The opinion of the court was delivered by: Matthew F. Kennelly, District Judge
MEMORANDUM OPINION AND ORDER
Jocelyn Jimenez pled guilty to a charge of willfully aiding in the preparation and presentation of false income tax returns to the Internal Revenue Service and a charge of corruptly endeavoring to obstruct the administration of the federal tax laws. The Court sentenced her to eighteen months in prison.
Jimenez has moved to vacate her conviction and sentence pursuant to 28 U.S.C. § 2255, contending that she did not receive effective assistance of counsel and that certain purportedly exculpatory information was not disclosed by the government. She says that as the result of counsel's ineffectiveness and the government's non-disclosure, her guilty plea was not knowing or voluntary. For the reasons stated below, the Court denies Jimenez's motion.
1. Waiver of Right to File § 2255 Motion
Jimenez pled guilty pursuant to a nineteen-page written plea agreement that included the following provision:
13. Defendant is also aware that Title 18, United States Code, Section 3742, affords a defendant the right to appeal the sentence imposed. Acknowledging this, the defendant knowingly waives the right to appeal any sentence within the maximum provided in the statutes of conviction or the manner in which that sentence is determined, in exchange for the concessions made by the United States in this Plea Agreement. Defendant also waives her right to challenge her sentence or the manner in which it was determined in any collateral attack, including but not limited to a motion brought under Title 28, United States Code, Section 2255. The waiver in this paragraph does not apply to a claim of involuntariness, or ineffective assistance of counsel, which relates directly to this waiver or to its negotiation.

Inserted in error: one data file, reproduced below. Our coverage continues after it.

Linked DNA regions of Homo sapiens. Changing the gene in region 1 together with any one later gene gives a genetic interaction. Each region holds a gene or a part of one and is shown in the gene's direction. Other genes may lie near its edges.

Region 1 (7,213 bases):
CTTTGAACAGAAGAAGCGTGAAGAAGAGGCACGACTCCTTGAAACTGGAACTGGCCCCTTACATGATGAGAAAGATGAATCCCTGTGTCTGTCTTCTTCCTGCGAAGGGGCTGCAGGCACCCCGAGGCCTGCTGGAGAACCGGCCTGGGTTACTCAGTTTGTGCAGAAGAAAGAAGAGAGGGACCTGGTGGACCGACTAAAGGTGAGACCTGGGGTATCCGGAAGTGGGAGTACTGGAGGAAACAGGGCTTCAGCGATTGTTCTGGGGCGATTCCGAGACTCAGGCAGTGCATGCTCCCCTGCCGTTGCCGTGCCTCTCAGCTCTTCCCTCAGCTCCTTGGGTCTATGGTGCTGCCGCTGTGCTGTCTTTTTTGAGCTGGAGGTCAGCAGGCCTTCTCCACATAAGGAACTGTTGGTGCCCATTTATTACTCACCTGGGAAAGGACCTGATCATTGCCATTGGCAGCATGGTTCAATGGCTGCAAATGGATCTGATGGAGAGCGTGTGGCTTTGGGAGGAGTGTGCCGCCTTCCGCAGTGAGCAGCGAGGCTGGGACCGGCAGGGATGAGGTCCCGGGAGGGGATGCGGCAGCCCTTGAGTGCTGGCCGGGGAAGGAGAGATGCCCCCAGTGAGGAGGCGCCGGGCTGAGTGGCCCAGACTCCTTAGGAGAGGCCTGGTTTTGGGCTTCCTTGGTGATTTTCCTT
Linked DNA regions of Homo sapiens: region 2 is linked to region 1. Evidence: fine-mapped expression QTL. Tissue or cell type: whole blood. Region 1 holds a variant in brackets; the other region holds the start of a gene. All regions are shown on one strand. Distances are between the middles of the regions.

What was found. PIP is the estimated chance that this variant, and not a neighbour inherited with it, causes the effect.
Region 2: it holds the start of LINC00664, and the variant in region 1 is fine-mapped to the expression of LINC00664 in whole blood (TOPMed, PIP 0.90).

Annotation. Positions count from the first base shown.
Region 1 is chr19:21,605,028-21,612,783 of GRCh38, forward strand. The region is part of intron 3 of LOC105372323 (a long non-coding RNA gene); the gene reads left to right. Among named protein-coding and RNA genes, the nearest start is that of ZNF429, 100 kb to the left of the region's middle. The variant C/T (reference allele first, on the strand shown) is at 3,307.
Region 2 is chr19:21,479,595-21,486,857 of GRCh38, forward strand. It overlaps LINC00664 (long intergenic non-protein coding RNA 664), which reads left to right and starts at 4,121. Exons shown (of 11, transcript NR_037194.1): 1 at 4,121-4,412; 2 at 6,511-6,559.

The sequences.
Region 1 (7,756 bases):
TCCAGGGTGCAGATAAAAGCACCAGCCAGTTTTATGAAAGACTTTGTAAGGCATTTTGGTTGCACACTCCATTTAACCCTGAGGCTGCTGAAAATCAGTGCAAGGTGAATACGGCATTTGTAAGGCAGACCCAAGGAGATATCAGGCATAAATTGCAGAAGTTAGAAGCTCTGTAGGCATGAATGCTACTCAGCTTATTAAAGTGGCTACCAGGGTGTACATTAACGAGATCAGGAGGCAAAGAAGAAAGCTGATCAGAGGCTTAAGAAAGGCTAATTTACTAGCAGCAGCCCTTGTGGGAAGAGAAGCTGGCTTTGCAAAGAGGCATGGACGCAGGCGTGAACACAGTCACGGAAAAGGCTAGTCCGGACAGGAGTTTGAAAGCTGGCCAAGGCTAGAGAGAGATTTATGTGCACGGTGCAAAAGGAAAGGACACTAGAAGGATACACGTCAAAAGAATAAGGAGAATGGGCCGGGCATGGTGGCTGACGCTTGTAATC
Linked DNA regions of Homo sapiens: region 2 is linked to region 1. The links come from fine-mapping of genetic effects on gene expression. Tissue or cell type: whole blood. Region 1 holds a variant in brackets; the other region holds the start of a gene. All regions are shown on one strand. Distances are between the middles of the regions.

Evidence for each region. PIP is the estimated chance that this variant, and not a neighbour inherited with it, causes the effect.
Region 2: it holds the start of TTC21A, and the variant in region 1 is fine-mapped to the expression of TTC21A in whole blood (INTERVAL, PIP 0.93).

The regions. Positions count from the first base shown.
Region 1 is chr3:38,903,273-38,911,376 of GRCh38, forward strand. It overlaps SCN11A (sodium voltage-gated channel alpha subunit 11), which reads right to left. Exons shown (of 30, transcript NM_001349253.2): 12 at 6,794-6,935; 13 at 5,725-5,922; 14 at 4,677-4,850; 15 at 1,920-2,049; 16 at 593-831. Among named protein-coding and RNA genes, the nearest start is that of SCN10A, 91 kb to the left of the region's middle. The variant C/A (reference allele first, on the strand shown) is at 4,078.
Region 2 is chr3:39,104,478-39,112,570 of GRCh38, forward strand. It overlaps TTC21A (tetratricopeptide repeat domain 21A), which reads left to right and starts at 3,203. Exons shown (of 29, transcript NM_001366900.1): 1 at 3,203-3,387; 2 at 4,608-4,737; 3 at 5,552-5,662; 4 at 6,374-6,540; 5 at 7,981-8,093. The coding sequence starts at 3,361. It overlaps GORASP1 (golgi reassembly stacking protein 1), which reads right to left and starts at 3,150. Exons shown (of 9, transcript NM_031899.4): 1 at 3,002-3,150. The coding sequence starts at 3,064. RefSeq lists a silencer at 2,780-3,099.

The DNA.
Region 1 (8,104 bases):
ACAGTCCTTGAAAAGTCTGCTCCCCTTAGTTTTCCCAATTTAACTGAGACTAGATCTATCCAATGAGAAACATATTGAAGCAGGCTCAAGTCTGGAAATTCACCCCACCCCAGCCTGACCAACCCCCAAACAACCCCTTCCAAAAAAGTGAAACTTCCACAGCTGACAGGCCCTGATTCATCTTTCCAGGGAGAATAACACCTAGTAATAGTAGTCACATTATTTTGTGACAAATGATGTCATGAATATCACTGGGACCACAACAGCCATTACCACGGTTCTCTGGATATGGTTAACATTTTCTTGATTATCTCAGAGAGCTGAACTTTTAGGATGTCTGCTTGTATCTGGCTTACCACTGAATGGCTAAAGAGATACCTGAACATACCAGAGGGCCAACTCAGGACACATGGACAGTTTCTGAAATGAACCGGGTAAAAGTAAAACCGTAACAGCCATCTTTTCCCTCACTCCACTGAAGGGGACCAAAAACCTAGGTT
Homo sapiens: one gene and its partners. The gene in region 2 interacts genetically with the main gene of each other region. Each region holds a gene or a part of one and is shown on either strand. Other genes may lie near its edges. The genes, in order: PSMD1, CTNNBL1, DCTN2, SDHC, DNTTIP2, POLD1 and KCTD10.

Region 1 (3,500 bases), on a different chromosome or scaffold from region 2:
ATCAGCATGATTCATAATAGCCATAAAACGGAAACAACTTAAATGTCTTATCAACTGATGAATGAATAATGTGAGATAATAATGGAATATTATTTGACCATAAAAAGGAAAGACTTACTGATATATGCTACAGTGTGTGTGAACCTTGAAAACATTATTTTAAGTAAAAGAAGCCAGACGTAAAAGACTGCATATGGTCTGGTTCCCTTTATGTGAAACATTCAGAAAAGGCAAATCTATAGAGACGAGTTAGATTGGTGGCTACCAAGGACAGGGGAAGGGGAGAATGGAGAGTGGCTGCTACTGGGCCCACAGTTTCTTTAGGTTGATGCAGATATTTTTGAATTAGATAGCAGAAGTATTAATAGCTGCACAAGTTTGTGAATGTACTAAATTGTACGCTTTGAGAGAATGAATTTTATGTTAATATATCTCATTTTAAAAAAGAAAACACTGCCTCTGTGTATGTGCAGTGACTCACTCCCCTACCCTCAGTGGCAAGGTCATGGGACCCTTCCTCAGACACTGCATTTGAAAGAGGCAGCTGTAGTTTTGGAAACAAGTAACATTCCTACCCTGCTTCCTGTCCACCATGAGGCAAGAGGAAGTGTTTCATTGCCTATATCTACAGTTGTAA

Govt. Ex. 2, ¶ 13 (emphasis added). The government argues that this provision bars Jimenez's § 2255 motion.
The Court disagrees. A defendant may waive the right to file a § 2255 motion so long as she does so voluntarily. See, e.g., Bridgeman v. United States, 229 F.3d 589, 591 (7th Cir. 2000); Jones v. United States, 167 F.3d 1142, 1145 (7th Cir. 1999). In this case, however, the wording of the waiver in the plea agreement is insufficient to bar Jimenez's challenge to her guilty plea. First of all, the plain language of the waiver is limited to challenges to the "sentence or the manner in which it was determined." Jimenez's motion attacks her conviction, not her sentence. The Court recognizes that the waiver is worded in the way that § 2255 itself is worded. But there is no basis to believe that Jimenez possibly could have understood the waiver to encompass challenges to her guilty plea itself (i.e., her conviction), as opposed to challenges to her sentence.
In addition, the Court's colloquy with Jimenez at the time of her guilty plea did not elicit an expression of understanding that the waiver would cover a challenge of the type that Jimenez makes here. The pertinent portion of the colloquy was as follows:
THE COURT: Under normal circumstances, you would have the right to challenge the sentence that I give you by appealing it to a higher court. Do you understand that?
THE COURT: Now, in this plea agreement, you have given up your right to appeal, and you have also given up another related right. Basically what it says that, with a couple of exceptions, you won't have the right to appeal your sentence, and you also will not have the right to come back to me later on and ask me to reduce or vacate the sentence with a couple of exceptions. Do you understand that?
THE COURT: What it boils down to is that so long as I sentence you within the maximum possible penalties that I gave you, that I described to you earlier, you are going to be stuck with the sentence that I give you, and ...